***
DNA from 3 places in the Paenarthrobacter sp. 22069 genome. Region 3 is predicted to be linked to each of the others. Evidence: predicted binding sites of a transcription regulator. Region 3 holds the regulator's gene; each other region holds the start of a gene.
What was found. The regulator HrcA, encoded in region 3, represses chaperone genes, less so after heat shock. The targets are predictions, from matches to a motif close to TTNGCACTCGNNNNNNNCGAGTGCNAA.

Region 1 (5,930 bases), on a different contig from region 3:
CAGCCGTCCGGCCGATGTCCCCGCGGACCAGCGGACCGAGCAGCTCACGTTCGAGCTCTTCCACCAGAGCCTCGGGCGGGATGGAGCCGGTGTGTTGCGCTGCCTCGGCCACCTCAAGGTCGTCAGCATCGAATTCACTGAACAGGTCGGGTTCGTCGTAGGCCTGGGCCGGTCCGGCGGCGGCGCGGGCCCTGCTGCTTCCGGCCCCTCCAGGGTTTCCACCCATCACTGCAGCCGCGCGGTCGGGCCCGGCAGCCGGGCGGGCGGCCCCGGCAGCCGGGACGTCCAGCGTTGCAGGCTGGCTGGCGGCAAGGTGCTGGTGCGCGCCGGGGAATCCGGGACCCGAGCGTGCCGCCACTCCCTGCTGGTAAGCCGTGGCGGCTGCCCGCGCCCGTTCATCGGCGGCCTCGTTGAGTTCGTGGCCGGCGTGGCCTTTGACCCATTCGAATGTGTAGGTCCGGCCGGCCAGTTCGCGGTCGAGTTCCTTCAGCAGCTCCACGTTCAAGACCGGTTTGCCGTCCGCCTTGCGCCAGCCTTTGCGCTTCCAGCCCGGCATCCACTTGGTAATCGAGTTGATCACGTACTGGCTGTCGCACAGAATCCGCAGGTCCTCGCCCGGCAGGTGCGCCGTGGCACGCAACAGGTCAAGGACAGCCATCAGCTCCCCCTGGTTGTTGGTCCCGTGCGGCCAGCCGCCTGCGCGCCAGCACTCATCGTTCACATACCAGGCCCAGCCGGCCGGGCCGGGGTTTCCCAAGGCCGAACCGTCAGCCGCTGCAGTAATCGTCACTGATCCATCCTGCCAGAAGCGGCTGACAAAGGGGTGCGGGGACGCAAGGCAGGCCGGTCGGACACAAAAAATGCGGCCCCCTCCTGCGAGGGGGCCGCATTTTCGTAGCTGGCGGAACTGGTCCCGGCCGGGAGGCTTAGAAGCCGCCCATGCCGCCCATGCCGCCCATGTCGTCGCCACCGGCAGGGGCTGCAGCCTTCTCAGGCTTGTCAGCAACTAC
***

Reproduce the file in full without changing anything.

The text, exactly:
DNA from 3 places in the Paenarthrobacter sp. 22069 genome. Region 3 is predicted to be linked to each of the others. Evidence: predicted binding sites of a transcription regulator. Region 3 holds the regulator's gene; each other region holds the start of a gene.
What was found. The regulator HrcA, encoded in region 3, represses chaperone genes, less so after heat shock. The targets are predictions, from matches to a motif close to TTNGCACTCGNNNNNNNCGAGTGCNAA.

Region 1 (5,930 bases), on a different contig from region 3:
CAGCCGTCCGGCCGATGTCCCCGCGGACCAGCGGACCGAGCAGCTCACGTTCGAGCTCTTCCACCAGAGCCTCGGGCGGGATGGAGCCGGTGTGTTGCGCTGCCTCGGCCACCTCAAGGTCGTCAGCATCGAATTCACTGAACAGGTCGGGTTCGTCGTAGGCCTGGGCCGGTCCGGCGGCGGCGCGGGCCCTGCTGCTTCCGGCCCCTCCAGGGTTTCCACCCATCACTGCAGCCGCGCGGTCGGGCCCGGCAGCCGGGCGGGCGGCCCCGGCAGCCGGGACGTCCAGCGTTGCAGGCTGGCTGGCGGCAAGGTGCTGGTGCGCGCCGGGGAATCCGGGACCCGAGCGTGCCGCCACTCCCTGCTGGTAAGCCGTGGCGGCTGCCCGCGCCCGTTCATCGGCGGCCTCGTTGAGTTCGTGGCCGGCGTGGCCTTTGACCCATTCGAATGTGTAGGTCCGGCCGGCCAGTTCGCGGTCGAGTTCCTTCAGCAGCTCCACGTTCAAGACCGGTTTGCCGTCCGCCTTGCGCCAGCCTTTGCGCTTCCAGCCCGGCATCCACTTGGTAATCGAGTTGATCACGTACTGGCTGTCGCACAGAATCCGCAGGTCCTCGCCCGGCAGGTGCGCCGTGGCACGCAACAGGTCAAGGACAGCCATCAGCTCCCCCTGGTTGTTGGTCCCGTGCGGCCAGCCGCCTGCGCGCCAGCACTCATCGTTCACATACCAGGCCCAGCCGGCCGGGCCGGGGTTTCCCAAGGCCGAACCGTCAGCCGCTGCAGTAATCGTCACTGATCCATCCTGCCAGAAGCGGCTGACAAAGGGGTGCGGGGACGCAAGGCAGGCCGGTCGGACACAAAAAATGCGGCCCCCTCCTGCGAGGGGGCCGCATTTTCGTAGCTGGCGGAACTGGTCCCGGCCGGGAGGCTTAGAAGCCGCCCATGCCGCCCATGCCGCCCATGTCGTCGCCACCGGCAGGGGCTGCAGCCTTCTCAGGCTTGTCAGCAACTAC